“Safe space” is a phrase that comes up frequently in our work — so frequently, in fact, that I had not stopped to fully and truly consider its meaning for a long time. Until last week.
In the LGBTQ community, we think of safe spaces as places like bars, clubs and community centers, where people gather to be themselves, to express themselves, to be affectionate with one another, to seek friendship, support and love. The idea is that a safe space allows you to do any or all these things fearlessly and without judgment.
All of us are reeling from the news of early Sunday morning’s mass murder at the Pulse nightclub in Orlando, Florida that has left at least 49 people dead and many more severely injured.
As more details about the tragic act of violence have been confirmed, we now know that this was a deliberate attack on an LGBTQ space, and specifically a space for queer Latinx people, who made up the vast majority of those killed and wounded, to come together and find community. It is believed that at least half of those murdered were Read more...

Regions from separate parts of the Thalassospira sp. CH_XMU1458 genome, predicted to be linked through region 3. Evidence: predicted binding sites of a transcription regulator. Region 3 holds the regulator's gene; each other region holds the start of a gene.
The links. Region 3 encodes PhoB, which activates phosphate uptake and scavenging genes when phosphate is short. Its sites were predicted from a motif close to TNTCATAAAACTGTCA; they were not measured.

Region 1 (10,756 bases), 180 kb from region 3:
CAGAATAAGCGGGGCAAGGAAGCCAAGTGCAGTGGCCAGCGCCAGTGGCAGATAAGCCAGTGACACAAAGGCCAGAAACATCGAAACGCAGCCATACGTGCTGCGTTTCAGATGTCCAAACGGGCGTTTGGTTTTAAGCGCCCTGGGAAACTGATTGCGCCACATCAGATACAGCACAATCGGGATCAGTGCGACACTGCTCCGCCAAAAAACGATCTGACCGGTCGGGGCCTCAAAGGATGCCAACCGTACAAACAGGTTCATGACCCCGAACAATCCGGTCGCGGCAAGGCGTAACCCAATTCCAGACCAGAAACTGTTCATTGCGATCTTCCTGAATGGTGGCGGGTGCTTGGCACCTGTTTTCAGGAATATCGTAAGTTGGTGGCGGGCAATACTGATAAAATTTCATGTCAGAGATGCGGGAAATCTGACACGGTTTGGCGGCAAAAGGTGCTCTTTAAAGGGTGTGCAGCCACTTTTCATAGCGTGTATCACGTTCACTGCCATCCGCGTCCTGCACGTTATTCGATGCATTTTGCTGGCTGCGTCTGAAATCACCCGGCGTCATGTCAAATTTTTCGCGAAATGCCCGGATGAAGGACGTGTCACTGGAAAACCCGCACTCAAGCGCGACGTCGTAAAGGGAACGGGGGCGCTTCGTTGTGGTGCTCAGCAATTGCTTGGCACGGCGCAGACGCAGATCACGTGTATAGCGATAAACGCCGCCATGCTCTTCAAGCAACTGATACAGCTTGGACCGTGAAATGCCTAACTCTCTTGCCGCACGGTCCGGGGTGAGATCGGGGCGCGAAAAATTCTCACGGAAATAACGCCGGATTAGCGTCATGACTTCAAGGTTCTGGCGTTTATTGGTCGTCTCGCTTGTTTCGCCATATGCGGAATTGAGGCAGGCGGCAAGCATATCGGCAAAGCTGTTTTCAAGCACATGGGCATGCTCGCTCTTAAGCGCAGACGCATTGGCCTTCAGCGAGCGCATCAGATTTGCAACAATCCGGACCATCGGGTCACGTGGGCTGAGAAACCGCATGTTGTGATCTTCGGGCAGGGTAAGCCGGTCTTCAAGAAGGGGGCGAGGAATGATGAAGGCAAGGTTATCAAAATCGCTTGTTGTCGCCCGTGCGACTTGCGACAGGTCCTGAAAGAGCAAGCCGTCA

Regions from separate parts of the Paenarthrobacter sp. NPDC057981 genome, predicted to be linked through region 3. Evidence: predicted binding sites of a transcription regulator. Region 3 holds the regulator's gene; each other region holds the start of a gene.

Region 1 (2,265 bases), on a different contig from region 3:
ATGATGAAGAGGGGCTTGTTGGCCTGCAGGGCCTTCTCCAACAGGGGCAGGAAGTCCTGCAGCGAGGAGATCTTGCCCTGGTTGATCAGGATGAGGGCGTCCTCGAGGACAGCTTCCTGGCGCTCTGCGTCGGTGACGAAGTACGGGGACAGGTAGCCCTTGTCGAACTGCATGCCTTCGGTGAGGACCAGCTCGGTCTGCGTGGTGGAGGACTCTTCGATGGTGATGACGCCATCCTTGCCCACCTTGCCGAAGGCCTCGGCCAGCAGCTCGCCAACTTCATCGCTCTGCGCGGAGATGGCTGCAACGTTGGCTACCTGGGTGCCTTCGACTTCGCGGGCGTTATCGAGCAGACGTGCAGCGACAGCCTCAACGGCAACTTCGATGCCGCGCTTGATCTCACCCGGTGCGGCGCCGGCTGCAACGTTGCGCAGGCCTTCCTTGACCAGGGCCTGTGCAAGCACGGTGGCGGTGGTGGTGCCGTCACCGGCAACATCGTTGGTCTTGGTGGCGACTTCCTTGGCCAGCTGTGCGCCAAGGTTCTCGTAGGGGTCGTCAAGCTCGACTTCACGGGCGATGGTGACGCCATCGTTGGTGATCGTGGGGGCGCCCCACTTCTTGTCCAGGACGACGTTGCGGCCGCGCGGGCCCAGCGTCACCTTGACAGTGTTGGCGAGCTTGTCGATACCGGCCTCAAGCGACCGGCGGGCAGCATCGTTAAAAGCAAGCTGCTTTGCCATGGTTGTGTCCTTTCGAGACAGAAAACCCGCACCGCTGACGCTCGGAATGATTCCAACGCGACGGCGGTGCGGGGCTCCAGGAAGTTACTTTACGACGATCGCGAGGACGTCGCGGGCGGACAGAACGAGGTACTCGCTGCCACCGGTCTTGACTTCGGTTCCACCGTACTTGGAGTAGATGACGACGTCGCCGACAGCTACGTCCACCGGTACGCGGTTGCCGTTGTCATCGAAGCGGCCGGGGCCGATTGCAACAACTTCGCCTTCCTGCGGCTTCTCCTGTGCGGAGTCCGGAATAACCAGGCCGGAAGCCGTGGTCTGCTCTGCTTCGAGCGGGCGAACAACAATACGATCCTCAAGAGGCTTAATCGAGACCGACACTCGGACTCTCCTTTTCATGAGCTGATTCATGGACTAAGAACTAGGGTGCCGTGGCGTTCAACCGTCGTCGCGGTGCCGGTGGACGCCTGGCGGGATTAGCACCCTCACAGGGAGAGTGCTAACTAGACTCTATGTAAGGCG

It is now clear that the attack that happened at Orlando’s Pulse nightclub was motivated by hatred of LGBTQ people. This attack was perpetrated against a largely Latinx crowd on a night designed to bring people together, to celebrate community in what should have been a safe space.
While messages of support and solidarity have been expressed throughout the country, we have so much more work to do as a community, as a nation, and as a society for all LGBTQ people to feel safe, healthy, accepted, and equal.
Today we ask everyone to keep these victims and their Read more...